Manooshi – Greys make great apartment dogs. They’ll happily be couch potatoes 18 hours of the day until you take them for a walk. In fact, considering greyhounds have been known to seriously injure themselves by hitting something at 45MPH while taking off after something outdoors…Going for walks vs. being off-leash in a yard is probably better.

    • Varekai says:

      Imagine if they tried it with rabbits. The disapproval would be terrifying!

      I heard of a library that does this where the kids can “check out” the dog for a half hour period, using a “bark code”.

    • Brainspore says:

      You’ll notice they’re not doing this with cats. Judgmental bastards.

      Cats are also notorious for bad spelling and grammar.

  29. phenocopy says:

    My aunt teaches special ed in Kansas, and she brings her well-behaved dog to class on Fridays. It’s considered quite an honor to get to read to the dog, which I believe is a wire-haired…something.
    She took him to training classes for 3 months or so before he passed the test to be a “therapy dog,” which was the certification required before he could go with her to public school.

  30. floraldeoderant says:

    I think my gf’s reaction is the correct one: “I’m torn between ‘awwww’ and being sad that they can’t find a non-judgmental adult to listen to them”.

    • TooGoodToCheck says:

      I was still thinking about your comment when I had an experience with my daughter who’s five – she sounded out a word, and I said something like “that’s right, you got it” and at that moment I realized the true meaning of the dog being nonjudgmental – it doesn’t just mean that the dog isn’t harshing on the kid. It means that the dog is truly providing acceptance, with absolutely zero feedback on the reading, which I think is something that a dog will be able to achieve much much more easily than a human.

      Even if I were to try to condition myself to provide no reinforcement at all – positive or negative – I still suspect that my facial expressions would give away some trace of “that was right” or “that was not”. And I think there’s definitely a place for that – for an adult to teach a child how to read. But I think the real benefits of the dog – of having someone just. . . listen, and nothing more – that would be quite difficult for a person.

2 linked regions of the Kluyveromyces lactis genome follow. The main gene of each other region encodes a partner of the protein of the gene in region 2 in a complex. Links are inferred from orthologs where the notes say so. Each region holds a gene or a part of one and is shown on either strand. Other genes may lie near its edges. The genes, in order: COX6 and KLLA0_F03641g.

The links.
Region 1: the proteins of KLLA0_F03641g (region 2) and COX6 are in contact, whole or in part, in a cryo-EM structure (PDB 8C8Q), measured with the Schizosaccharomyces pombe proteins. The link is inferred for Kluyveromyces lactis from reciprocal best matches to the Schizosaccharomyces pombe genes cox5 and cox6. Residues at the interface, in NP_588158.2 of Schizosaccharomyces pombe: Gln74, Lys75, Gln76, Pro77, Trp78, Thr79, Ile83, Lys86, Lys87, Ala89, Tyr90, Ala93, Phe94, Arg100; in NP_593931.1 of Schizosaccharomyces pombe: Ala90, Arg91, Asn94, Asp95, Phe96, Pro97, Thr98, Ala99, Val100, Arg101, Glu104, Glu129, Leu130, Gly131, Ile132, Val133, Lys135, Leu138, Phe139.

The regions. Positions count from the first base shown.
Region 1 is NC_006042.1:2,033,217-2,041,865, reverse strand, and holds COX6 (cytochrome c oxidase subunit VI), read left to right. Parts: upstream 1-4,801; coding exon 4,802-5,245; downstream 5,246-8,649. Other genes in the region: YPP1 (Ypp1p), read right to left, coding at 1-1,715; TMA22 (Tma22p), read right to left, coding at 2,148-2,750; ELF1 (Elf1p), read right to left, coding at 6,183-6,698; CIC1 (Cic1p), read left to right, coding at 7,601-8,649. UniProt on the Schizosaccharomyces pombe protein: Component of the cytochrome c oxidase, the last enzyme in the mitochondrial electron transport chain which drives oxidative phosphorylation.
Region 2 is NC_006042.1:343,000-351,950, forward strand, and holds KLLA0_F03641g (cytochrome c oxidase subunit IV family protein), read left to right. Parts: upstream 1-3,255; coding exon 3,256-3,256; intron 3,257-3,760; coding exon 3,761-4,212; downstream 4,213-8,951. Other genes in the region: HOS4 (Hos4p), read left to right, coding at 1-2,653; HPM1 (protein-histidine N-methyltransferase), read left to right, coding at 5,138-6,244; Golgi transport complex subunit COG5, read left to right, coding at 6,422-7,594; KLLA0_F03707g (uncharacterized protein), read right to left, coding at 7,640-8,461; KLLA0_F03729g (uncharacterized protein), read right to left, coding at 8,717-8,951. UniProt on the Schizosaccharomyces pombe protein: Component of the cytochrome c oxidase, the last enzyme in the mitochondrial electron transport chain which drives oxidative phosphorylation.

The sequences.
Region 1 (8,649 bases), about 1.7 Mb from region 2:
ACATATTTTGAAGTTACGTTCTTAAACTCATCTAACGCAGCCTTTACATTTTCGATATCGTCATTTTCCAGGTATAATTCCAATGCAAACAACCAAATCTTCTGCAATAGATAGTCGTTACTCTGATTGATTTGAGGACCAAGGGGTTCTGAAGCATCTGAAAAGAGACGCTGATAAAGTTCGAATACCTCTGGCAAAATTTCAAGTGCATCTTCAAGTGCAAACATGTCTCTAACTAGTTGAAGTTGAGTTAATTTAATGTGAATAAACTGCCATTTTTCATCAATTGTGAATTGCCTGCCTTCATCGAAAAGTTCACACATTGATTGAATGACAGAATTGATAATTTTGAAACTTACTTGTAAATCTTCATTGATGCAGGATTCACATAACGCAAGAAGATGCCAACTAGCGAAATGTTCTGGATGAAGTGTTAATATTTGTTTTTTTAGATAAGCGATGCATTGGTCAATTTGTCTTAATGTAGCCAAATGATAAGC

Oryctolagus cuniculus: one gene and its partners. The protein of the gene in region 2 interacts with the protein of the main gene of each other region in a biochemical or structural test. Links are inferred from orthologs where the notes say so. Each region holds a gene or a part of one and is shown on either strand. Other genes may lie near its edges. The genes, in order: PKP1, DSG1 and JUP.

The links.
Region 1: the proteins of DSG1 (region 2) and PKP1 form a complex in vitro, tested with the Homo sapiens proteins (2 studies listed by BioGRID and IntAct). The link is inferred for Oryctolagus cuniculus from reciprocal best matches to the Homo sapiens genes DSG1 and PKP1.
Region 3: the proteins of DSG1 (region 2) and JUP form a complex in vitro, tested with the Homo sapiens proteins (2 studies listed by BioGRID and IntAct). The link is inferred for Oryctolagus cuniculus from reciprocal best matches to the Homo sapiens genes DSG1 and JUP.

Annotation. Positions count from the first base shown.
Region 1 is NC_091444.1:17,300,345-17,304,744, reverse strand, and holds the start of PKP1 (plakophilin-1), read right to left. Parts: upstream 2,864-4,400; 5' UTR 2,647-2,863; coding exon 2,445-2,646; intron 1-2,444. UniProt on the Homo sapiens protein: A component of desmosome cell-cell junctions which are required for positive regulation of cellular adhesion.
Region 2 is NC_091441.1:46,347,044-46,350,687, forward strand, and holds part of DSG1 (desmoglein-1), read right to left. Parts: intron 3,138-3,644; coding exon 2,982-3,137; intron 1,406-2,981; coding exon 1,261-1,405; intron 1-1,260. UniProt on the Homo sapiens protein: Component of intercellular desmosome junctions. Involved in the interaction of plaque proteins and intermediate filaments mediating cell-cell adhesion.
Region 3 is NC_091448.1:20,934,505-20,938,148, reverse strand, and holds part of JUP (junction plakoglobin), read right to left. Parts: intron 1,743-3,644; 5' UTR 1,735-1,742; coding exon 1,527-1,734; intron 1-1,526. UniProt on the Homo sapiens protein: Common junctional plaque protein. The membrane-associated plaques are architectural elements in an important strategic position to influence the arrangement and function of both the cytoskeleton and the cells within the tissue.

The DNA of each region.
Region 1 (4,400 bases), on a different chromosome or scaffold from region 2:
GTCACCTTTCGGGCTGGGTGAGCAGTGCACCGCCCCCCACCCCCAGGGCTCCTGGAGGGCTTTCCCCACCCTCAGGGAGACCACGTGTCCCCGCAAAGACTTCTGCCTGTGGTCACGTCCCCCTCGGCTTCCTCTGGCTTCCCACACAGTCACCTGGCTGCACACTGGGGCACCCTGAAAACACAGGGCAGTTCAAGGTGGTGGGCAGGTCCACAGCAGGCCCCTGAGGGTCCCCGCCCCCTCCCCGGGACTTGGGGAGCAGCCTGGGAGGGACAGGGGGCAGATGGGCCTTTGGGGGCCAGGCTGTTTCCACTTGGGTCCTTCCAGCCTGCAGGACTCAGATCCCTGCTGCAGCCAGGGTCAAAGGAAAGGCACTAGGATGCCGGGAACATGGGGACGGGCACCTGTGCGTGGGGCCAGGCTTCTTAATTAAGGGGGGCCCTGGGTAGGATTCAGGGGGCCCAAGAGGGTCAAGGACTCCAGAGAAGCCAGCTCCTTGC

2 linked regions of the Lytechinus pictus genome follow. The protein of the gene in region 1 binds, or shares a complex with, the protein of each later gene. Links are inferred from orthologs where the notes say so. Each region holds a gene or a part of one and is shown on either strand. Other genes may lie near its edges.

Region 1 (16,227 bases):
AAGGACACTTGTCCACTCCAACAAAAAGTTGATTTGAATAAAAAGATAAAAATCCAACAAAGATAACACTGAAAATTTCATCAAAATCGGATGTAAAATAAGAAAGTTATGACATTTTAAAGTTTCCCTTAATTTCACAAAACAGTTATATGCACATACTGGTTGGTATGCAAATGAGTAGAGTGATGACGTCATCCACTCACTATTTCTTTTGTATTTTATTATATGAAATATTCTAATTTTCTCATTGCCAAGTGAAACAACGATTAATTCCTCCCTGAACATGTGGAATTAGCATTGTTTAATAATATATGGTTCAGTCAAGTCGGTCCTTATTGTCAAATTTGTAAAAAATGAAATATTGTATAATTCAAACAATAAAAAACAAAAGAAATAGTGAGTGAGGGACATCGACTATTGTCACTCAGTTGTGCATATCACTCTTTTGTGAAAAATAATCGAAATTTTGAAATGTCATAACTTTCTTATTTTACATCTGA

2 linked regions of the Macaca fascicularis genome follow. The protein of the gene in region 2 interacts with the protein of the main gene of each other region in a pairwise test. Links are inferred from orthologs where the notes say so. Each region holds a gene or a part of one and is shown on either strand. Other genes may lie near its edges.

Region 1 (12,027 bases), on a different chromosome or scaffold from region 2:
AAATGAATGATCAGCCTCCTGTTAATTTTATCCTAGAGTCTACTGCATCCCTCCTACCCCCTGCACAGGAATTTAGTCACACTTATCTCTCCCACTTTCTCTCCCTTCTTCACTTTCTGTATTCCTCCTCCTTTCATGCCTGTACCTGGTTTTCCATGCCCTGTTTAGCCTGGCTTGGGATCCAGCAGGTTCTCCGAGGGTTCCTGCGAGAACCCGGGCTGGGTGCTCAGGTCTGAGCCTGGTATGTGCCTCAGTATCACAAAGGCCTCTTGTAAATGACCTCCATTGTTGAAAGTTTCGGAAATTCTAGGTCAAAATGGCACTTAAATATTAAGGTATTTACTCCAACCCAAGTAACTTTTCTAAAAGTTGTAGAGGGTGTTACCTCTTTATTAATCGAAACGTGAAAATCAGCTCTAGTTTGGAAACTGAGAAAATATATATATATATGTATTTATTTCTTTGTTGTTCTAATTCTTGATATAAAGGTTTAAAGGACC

• abstract_reg says:

      Am I the only one who reacted to this with “Stop torturing the poor dogs with children’s poor reading skills!”?

  31. Thomas Gokey says:

    Check out Ace the Library Dog: http://www.nopl.org/ace

    Literally check him out. Ace is a part of the the Northern Onondaga Public Library’s collection complete with his own bar code. He’s similar to a READ dog but what we’ve found is that people want to do so much more with dogs.

    Some people check him out just to pet him, some check him out because they are thinking about adopting a dog and want a “test run” with the kids to get them practice on how to treat a dog. Some kids want to learn about animal behaviorism and practice teaching him new tricks. And of course some read to him and he especially likes helping kids who have difficulty reading and are too shy to practice reading with people.

  32. Lobster says:

    That dog looks bored. :(

  33. giblfiz says:

    This used to be a big trend with programmers until they figured out that they could upgrade to a cardboard dog, and it worked just as well…
    http://www.sjbaker.org/humor/cardboard_dog.html

  34. Tané Tachyon says:

    Santa Cruz has a program like this as well: http://www.santacruzpl.org/kids/blog/2010/dec/21/tales-tails/

  35. Manooshi says:

    I love Greyhounds. I’ve always thought that they are the most beautiful and graceful of all dogs. I hope to have one some day if I live in a house with a yard for it to be able to go outside and run around.

    I hope the dog pictured above is not totally bored.

  36. Anonymous says:

    Greyhounds are fantastic listeners… and sleepers. Among the most graceful and beautiful of dogs.